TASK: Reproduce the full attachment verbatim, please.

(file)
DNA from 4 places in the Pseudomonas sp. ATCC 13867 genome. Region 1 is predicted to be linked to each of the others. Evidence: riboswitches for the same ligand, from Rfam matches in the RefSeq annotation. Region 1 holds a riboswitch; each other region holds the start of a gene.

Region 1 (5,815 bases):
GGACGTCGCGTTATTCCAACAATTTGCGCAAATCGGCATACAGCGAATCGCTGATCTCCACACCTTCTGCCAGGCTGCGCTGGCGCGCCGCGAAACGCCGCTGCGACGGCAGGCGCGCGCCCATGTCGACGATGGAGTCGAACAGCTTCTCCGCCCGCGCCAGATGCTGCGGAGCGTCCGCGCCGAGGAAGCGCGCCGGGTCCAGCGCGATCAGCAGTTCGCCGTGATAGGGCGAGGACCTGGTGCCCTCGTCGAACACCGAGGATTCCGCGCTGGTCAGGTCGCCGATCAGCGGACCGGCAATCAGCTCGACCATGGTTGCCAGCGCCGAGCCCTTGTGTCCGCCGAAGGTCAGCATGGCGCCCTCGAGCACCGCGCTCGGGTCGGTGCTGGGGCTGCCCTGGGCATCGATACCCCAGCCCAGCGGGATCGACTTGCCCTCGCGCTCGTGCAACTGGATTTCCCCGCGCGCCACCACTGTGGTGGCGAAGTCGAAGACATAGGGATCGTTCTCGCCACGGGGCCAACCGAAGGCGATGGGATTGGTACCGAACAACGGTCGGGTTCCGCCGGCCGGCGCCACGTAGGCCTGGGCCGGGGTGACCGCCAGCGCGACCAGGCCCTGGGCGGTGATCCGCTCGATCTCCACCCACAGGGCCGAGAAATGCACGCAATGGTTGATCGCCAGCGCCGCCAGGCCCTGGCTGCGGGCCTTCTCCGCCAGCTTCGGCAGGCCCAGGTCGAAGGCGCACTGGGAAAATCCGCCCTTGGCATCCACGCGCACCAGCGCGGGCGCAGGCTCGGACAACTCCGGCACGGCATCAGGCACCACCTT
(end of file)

DNA from 4 places in the Pseudomonas sp. ATCC 13867 genome. Region 1 is predicted to be linked to each of the others. Evidence: riboswitches for the same ligand, from Rfam matches in the RefSeq annotation. Region 1 holds a riboswitch; each other region holds the start of a gene.

Region 1 (5,815 bases):
GGACGTCGCGTTATTCCAACAATTTGCGCAAATCGGCATACAGCGAATCGCTGATCTCCACACCTTCTGCCAGGCTGCGCTGGCGCGCCGCGAAACGCCGCTGCGACGGCAGGCGCGCGCCCATGTCGACGATGGAGTCGAACAGCTTCTCCGCCCGCGCCAGATGCTGCGGAGCGTCCGCGCCGAGGAAGCGCGCCGGGTCCAGCGCGATCAGCAGTTCGCCGTGATAGGGCGAGGACCTGGTGCCCTCGTCGAACACCGAGGATTCCGCGCTGGTCAGGTCGCCGATCAGCGGACCGGCAATCAGCTCGACCATGGTTGCCAGCGCCGAGCCCTTGTGTCCGCCGAAGGTCAGCATGGCGCCCTCGAGCACCGCGCTCGGGTCGGTGCTGGGGCTGCCCTGGGCATCGATACCCCAGCCCAGCGGGATCGACTTGCCCTCGCGCTCGTGCAACTGGATTTCCCCGCGCGCCACCACTGTGGTGGCGAAGTCGAAGACATAGGGATCGTTCTCGCCACGGGGCCAACCGAAGGCGATGGGATTGGTACCGAACAACGGTCGGGTTCCGCCGGCCGGCGCCACGTAGGCCTGGGCCGGGGTGACCGCCAGCGCGACCAGGCCCTGGGCGGTGATCCGCTCGATCTCCACCCACAGGGCCGAGAAATGCACGCAATGGTTGATCGCCAGCGCCGCCAGGCCCTGGCTGCGGGCCTTCTCCGCCAGCTTCGGCAGGCCCAGGTCGAAGGCGCACTGGGAAAATCCGCCCTTGGCATCCACGCGCACCAGCGCGGGCGCAGGCTCGGACAACTCCGGCACGGCATCAGGCACCACCTT